By Andrew T. Jarboe
In the coming weeks, thousands of Boston families will learn where Boston Public Schools intends to educate the system’s newest pupils. BPS is scheduled to mail assignments for grades K0 and K1 the week of March 20. Families registering children for K2 will discover their assignments by email the week of April 10. Families are already hearing from charter schools.
This is the time of the year when a small number of Boston families – mostly white and affluent – will decide to leave the city for the “good schools” found in the Boston suburbs. “Spring attrition,” I have heard it called.
For those who can afford the price of admission, it is hard to resist the allures of those suburban schools: abundant resources; stratospheric test-scores; the peace-of-mind that comes from knowing your child will one day attend a school highly-ranked on Boston Magazine’s list of the region’s best public high schools.
Everyone is entitled to make what they deem to be the right choice for their family and their children. But a little more resistance from affluent parents could go a long way towards improving the prospects and opportunities of every child.
Consider the findings of a Boston Globe study published last year. In the last four decades, our region has become more segregated by income. In 1970, 7 in 10 of our region’s families lived in mixed-income communities. Now it’s just 4 in 10. Since 1970, the proportion of families living in the wealthiest neighborhoods has nearly tripled, from 6 percent to 16 percent.
Boston’s suburbs are more exclusive now than they were four decades ago.
Now check out Boston Magazine’s rankings of the region’s best public schools and notice how that list so neatly dovetails with those ranking the Commonwealth’s most affluent towns.
More than a decade teaching in New York City and Boston schools has convinced me that suburban schools do not have a monopoly on excellent teaching. I encourage you to visit classrooms in Boston and compare the teaching you see there with the teaching happening in the suburbs. I bet you will find it comparable. What the suburbs do have is highly favorable demographics. And demographics more reliably predict the kind of college a child will attend than that child’s test scores. A wealthy child, for instance, is more likely to succeed in college than a poor child even if that poor child had better test scores in elementary and secondary school.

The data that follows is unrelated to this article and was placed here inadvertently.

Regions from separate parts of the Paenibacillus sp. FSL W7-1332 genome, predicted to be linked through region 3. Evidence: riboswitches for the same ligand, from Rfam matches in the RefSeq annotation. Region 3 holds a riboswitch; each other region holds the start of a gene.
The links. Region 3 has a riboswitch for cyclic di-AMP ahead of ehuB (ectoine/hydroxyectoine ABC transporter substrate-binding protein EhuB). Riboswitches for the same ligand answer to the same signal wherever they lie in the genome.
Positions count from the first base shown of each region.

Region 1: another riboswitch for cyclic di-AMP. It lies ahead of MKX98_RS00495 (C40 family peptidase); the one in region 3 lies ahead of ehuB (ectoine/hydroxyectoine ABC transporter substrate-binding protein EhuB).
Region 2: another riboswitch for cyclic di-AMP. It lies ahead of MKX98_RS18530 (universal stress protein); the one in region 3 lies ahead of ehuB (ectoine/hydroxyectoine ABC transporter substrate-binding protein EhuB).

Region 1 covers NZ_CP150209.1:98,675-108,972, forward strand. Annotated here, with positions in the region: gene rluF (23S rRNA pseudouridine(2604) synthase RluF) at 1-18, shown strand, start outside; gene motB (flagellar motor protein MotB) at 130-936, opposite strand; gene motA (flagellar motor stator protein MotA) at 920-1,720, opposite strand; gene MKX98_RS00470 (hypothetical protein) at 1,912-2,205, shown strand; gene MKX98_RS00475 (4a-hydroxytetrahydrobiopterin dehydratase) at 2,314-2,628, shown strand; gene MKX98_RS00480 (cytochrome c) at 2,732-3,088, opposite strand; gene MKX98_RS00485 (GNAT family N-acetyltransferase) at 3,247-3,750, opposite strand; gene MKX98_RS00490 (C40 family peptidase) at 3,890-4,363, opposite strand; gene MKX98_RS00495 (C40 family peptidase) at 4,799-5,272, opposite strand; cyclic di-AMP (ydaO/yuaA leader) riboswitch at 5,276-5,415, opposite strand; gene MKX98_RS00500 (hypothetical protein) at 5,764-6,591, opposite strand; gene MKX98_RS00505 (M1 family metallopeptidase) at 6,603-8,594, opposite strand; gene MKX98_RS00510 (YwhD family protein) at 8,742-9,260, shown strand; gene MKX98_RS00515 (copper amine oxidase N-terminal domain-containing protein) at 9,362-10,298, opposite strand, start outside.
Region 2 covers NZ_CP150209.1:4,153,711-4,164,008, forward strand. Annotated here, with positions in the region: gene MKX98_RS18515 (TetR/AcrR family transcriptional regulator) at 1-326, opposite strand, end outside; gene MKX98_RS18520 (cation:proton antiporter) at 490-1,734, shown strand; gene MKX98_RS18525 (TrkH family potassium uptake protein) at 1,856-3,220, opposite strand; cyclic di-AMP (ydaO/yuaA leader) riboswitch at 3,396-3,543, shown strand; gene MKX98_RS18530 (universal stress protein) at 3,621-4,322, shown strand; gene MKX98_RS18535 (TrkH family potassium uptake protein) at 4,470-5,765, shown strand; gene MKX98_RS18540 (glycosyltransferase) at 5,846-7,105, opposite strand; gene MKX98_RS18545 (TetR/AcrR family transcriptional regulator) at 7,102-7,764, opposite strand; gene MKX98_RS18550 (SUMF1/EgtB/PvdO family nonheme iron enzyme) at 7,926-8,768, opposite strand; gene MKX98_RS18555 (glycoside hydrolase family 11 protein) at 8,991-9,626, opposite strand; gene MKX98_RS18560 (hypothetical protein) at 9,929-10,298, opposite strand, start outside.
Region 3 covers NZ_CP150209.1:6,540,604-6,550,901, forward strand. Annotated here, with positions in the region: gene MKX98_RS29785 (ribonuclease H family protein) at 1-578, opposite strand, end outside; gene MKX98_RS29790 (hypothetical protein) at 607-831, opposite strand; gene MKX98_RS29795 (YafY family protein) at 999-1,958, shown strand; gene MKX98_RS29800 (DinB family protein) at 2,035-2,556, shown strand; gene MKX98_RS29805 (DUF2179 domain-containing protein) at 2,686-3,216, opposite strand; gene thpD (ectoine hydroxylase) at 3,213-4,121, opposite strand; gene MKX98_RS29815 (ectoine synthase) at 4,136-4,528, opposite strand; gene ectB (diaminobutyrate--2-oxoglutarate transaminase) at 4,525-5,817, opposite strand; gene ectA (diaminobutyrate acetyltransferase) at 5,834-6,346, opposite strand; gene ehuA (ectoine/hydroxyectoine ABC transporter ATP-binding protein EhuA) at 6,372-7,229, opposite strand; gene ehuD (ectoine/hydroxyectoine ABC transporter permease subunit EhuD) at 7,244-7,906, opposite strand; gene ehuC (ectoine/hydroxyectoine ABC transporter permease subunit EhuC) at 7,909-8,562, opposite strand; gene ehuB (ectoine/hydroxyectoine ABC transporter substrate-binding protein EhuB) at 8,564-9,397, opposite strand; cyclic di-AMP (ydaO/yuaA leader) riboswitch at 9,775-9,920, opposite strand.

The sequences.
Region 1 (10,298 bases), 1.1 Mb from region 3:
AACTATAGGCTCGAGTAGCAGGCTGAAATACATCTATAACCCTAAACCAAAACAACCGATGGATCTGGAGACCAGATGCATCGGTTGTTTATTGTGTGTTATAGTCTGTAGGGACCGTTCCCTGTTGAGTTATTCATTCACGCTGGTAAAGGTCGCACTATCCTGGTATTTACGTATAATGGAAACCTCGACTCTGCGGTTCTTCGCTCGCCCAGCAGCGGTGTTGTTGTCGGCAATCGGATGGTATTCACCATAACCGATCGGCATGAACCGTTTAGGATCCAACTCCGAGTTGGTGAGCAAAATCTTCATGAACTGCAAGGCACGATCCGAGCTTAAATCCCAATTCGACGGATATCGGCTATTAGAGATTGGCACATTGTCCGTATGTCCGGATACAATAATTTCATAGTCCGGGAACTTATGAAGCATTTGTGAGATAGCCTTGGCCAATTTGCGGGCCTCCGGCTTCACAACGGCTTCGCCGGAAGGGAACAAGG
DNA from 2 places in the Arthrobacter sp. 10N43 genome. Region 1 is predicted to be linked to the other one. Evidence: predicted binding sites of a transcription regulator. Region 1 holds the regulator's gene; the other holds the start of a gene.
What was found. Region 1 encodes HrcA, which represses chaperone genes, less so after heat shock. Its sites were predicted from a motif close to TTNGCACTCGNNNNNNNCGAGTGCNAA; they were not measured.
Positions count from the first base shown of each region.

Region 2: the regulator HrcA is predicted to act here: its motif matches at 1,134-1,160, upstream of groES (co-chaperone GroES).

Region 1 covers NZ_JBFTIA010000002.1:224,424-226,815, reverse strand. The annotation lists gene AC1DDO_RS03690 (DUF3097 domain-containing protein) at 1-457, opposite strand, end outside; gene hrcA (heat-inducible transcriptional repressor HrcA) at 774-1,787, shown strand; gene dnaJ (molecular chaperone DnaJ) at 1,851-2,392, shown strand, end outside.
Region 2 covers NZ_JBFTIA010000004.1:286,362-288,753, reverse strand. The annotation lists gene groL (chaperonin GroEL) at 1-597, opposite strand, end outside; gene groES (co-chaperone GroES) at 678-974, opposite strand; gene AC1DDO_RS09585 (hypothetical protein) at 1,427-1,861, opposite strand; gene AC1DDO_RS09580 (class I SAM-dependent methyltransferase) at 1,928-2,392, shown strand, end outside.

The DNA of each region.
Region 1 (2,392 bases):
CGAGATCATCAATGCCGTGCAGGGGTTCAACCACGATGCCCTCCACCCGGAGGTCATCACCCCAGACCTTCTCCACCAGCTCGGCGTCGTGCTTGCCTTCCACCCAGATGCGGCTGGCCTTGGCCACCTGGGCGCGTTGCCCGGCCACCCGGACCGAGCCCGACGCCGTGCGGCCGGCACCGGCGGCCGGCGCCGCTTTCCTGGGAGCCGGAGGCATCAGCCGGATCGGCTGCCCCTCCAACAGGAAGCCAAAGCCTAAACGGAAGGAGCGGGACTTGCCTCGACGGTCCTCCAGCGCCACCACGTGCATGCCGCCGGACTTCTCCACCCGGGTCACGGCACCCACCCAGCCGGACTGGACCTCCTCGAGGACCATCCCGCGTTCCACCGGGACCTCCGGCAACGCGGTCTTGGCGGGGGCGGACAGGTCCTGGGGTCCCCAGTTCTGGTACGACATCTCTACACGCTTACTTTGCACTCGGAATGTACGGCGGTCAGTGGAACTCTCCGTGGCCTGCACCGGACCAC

It seems a strange thing indeed to privilege those suburban schools – to privilege those families who themselves rank among the nation’s most privileged – as somehow inherently superior to schools teaching children whose parents have less. To do so perpetuates gross inequalities in opportunity and access to power. Suburban property values soar. The region’s best public schools become even more exclusive. Upward mobility becomes the closely-guarded reserve of the already-wealthy.
Next, consider what it is like to go to school surrounded by the most-privileged. Our region’s best public schools (and I graduated from one of them) have become pressure cookers. They fuel a mania and mad scramble among children and parents for rank and prestige. It is the subject of Frank Bruni’s 2015 book, “Where You Go Is Not Who You’ll Be.” I encourage any parent to read it. Our obsession with getting into the right school, taking the right classes, participating in the right extracurricular activities – in short, our obsession with “getting ahead” – leaves our children miserable, exhausted, and no-less subject to life’s unforeseen setbacks.
One final point. Beware the tendency of the best schools to imprint upon the minds of their students the idea that they are special and that other students are less special. My students are as intelligent, as ambitious, as vulnerable, as deserving, as full of life and as in need of thoughtful and empowering teaching from caring adults as any child, anywhere. My students face greater obstacles than I ever had to overcome at their age, and if their college applications lack the luster of some of their suburban peers, it is not for a lack of achievement on their part but for a lack of opportunity.
Where kids go to school matters. In our winner-take-all economy, it is tempting to believe that if our children do not attend one of the best schools, we doom them to a life of stunted potential and pauperism.
That just isn’t true. At least, it doesn’t have to be.
As the parent of one of my students said, “They don’t have anything out there [in the suburbs] we can’t also have here. We just need to speak up.”
Andrew Jarboe is a Jamaica Plain resident who teaches at the Match Charter High School.